In the News: 10 Banks Buy Out of TARP Scrutiny, Verizon Comps Taxi Rides in Marketing Stunt

By Michael O'Connell June 10, 2009, 3:59 PM EDT

Companies Under TARP Watch Shrink: Bank holding companies such as American Express, Goldman Sachs, JPMorgan Chase, and Morgan Stanley no longer have to worry about taxpayer scrutiny when planning corporate meetings and events. They're among the 10 large firms that the Obama administration allowed to repay the federal aid they received during the beginning of the financial crisis. Under the watch of the Troubled Asset Relief Program (TARP) for the better part of 2009, the banks' travel expenses, bonuses, and sponsored events came under fire for the perceived misuse of public funds. [NYT]

Walmart Shareholder Meeting Still a Production: An ability to healthily navigate the recession thus far allowed Walmart to keep up appearances at its annual shareholder meeting earlier last week. A crowd of 15,000 gathered at the Bud Walton Arena in Fayetteville, Arkansas, bright and early last Friday for a Ben Stiller-hosted show that included performances by Miley Cyrus and recent American Idol winner Kris Allen. [AdAge]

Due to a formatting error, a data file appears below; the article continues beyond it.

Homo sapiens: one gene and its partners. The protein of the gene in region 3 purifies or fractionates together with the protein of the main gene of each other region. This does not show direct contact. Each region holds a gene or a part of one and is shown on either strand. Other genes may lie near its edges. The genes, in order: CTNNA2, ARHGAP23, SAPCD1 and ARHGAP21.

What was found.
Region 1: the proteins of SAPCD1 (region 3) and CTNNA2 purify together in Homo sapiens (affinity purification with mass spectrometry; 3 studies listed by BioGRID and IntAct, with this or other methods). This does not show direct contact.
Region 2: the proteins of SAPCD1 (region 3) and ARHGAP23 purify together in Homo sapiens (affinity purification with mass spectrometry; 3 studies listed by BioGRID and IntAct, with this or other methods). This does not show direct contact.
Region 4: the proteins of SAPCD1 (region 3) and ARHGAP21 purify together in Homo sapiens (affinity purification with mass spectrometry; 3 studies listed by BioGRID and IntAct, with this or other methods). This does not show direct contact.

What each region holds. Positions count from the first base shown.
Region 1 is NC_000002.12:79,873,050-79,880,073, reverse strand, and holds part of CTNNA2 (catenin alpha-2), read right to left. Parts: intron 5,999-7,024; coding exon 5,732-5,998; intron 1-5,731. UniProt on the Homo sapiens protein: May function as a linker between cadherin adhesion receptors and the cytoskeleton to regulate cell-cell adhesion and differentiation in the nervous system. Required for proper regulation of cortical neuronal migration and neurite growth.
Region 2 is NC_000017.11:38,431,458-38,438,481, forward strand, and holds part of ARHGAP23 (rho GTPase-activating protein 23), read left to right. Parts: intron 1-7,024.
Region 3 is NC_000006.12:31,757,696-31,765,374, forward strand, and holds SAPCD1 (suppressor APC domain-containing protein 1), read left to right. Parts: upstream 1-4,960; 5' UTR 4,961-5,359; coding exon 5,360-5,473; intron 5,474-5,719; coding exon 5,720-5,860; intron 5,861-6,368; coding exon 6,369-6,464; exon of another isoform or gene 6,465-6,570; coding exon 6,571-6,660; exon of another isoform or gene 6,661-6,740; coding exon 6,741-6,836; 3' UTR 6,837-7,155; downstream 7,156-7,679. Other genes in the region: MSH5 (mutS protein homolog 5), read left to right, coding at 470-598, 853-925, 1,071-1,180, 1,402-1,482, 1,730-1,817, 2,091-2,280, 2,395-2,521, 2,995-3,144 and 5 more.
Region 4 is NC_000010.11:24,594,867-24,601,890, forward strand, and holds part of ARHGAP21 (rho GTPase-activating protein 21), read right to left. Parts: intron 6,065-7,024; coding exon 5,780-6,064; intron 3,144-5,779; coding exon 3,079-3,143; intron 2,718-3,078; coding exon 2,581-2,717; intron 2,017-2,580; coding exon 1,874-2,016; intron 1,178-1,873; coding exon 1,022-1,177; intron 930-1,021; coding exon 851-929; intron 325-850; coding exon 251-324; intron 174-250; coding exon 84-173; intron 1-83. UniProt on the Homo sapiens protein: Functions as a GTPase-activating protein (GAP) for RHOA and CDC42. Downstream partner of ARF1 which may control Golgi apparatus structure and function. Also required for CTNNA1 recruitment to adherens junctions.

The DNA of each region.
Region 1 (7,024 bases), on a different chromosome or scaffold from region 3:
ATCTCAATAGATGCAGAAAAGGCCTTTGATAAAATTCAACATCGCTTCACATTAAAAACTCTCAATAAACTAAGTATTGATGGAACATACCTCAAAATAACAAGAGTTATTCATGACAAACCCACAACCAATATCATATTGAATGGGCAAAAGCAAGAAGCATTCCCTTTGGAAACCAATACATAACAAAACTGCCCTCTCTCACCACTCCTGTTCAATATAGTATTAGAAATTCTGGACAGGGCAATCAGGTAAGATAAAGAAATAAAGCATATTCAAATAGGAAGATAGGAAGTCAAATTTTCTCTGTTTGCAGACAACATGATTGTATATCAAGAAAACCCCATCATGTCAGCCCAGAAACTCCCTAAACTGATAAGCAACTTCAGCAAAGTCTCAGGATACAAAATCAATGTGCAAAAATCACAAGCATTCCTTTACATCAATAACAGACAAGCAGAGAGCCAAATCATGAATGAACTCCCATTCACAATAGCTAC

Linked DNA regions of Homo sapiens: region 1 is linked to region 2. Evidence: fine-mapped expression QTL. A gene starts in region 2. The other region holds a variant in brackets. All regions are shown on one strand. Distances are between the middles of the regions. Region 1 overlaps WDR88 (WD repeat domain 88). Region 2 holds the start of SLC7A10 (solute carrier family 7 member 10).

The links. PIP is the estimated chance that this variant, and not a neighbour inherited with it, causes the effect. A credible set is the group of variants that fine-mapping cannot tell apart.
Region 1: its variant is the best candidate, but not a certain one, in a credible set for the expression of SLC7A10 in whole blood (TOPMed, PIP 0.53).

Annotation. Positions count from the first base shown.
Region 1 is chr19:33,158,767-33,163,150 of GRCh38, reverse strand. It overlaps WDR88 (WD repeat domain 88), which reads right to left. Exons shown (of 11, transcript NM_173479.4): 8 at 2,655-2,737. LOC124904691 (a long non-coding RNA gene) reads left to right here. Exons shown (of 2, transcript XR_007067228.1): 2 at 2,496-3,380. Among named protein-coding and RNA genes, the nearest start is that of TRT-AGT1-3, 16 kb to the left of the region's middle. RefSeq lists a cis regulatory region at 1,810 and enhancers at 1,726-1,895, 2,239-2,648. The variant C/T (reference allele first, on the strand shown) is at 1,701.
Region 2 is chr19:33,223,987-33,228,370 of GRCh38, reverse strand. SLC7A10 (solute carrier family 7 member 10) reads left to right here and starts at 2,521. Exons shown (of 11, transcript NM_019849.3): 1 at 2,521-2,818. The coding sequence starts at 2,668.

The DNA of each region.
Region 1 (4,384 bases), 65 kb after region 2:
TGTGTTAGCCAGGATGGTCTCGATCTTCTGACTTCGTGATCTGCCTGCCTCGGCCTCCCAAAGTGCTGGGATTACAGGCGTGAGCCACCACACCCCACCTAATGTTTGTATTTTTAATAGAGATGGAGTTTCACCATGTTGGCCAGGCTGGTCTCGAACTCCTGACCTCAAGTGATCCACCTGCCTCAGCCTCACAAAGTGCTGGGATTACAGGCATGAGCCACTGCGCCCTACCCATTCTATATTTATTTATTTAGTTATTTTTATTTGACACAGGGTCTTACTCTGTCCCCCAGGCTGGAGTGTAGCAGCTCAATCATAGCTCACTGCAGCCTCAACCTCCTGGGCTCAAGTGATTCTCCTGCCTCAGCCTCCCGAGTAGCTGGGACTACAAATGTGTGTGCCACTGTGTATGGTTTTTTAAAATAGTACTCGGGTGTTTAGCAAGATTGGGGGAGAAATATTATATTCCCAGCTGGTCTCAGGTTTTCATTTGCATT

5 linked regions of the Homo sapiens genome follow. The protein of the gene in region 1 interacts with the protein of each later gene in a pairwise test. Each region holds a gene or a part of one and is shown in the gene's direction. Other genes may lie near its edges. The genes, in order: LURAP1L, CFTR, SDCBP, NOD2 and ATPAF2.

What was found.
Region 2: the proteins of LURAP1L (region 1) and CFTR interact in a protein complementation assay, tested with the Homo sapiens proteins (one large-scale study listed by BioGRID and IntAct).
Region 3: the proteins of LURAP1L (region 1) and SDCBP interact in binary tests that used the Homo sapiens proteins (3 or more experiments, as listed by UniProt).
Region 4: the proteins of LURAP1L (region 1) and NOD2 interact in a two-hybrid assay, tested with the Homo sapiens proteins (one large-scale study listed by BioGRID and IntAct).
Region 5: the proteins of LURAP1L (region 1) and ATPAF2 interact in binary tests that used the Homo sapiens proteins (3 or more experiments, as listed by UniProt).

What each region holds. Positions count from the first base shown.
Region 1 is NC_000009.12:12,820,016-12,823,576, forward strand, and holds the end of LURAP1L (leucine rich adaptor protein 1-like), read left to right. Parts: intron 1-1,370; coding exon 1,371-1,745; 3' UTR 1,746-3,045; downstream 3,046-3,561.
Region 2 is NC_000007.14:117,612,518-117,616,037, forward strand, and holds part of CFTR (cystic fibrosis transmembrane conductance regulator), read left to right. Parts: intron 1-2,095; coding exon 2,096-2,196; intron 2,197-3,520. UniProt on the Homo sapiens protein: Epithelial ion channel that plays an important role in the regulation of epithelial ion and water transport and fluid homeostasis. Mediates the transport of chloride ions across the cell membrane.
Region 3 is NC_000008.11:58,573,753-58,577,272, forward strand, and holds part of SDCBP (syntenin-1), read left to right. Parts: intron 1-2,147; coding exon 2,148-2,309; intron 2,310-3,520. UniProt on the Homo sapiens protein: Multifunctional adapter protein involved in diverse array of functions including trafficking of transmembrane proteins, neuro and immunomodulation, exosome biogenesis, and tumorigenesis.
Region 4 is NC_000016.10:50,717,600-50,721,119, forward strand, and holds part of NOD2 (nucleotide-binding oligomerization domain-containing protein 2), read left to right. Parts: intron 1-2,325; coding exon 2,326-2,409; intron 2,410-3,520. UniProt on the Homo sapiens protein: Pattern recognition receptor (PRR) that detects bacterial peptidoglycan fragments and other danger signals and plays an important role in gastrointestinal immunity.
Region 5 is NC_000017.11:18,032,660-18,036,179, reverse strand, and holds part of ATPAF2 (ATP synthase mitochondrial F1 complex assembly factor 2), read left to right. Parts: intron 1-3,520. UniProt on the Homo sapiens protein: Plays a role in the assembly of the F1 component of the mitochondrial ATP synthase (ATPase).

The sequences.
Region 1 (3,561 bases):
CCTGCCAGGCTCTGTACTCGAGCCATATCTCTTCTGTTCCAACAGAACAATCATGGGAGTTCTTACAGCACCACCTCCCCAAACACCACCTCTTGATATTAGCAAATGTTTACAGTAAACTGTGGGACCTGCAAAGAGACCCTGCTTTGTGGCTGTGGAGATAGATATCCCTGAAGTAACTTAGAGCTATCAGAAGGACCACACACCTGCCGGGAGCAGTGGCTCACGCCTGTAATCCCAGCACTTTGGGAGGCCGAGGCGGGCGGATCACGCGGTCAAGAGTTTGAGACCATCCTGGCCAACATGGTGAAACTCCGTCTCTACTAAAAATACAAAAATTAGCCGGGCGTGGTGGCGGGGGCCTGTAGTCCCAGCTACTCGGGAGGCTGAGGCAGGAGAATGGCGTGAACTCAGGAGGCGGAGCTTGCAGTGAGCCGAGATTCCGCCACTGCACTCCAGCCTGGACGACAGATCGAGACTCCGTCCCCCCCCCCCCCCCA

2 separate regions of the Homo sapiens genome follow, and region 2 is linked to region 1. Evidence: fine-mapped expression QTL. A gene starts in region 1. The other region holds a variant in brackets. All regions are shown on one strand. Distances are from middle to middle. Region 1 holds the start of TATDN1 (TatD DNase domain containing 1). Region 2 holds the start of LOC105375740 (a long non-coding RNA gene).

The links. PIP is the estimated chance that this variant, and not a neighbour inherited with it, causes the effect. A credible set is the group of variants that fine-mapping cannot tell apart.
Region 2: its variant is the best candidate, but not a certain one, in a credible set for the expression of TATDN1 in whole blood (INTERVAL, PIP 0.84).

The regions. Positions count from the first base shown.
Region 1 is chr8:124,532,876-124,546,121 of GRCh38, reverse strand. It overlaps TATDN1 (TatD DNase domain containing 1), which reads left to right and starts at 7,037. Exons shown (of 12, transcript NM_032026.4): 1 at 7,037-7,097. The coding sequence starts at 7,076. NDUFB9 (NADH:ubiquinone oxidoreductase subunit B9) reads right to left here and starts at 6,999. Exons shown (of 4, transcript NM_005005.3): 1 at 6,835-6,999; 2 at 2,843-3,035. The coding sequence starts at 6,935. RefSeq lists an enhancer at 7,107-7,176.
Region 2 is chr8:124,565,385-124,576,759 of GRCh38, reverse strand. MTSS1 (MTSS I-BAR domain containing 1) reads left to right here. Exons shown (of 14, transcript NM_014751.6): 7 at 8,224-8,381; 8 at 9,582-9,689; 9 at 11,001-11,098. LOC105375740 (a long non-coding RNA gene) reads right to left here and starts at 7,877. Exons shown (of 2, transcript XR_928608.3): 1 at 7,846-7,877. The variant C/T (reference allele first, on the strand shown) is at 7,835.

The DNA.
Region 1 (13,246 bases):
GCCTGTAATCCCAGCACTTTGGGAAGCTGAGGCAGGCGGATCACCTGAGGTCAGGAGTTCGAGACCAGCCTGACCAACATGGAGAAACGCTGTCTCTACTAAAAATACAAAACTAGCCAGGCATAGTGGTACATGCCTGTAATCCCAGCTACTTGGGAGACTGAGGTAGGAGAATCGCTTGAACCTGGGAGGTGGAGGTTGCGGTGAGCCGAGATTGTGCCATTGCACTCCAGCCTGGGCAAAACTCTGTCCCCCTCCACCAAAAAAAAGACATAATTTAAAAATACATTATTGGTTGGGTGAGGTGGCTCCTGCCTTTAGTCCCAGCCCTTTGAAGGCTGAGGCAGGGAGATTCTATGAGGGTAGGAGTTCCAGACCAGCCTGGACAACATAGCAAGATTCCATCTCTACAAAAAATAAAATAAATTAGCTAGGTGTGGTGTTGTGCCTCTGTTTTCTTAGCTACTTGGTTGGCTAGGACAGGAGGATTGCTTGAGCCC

Verizon Plans Guerrilla Discounts to Promote Brand: For today only, Verizon rolled out a stunt marketing campaign in New York that treated lucky travelers to 99-cent cab rides in select Verizon-branded taxis. Part of a broader campaign to educate consumers about its prepaid cellular plans, the effort will also deploy a Mr. Softee ice cream truck in the coming weeks to surprise consumers with 99-cent snacks. [BrandWeek]

Non-Profits Suffering the Most in Economy:
Experts may be pointing to a light at the end of the recession tunnel, but one group with little optimism for speedy economic revival is the non-profit sector. Crain's reports that non-profits in New York have revealed drops in income between 10 and 70 percent so far this year, and the recession is forcing them to completely change their business models. Cutting costs while broadening the appeal of organizations and continuing relationships with existing donors has yet to prove successful for most—particularly arts and advocacy groups. [Crain's]

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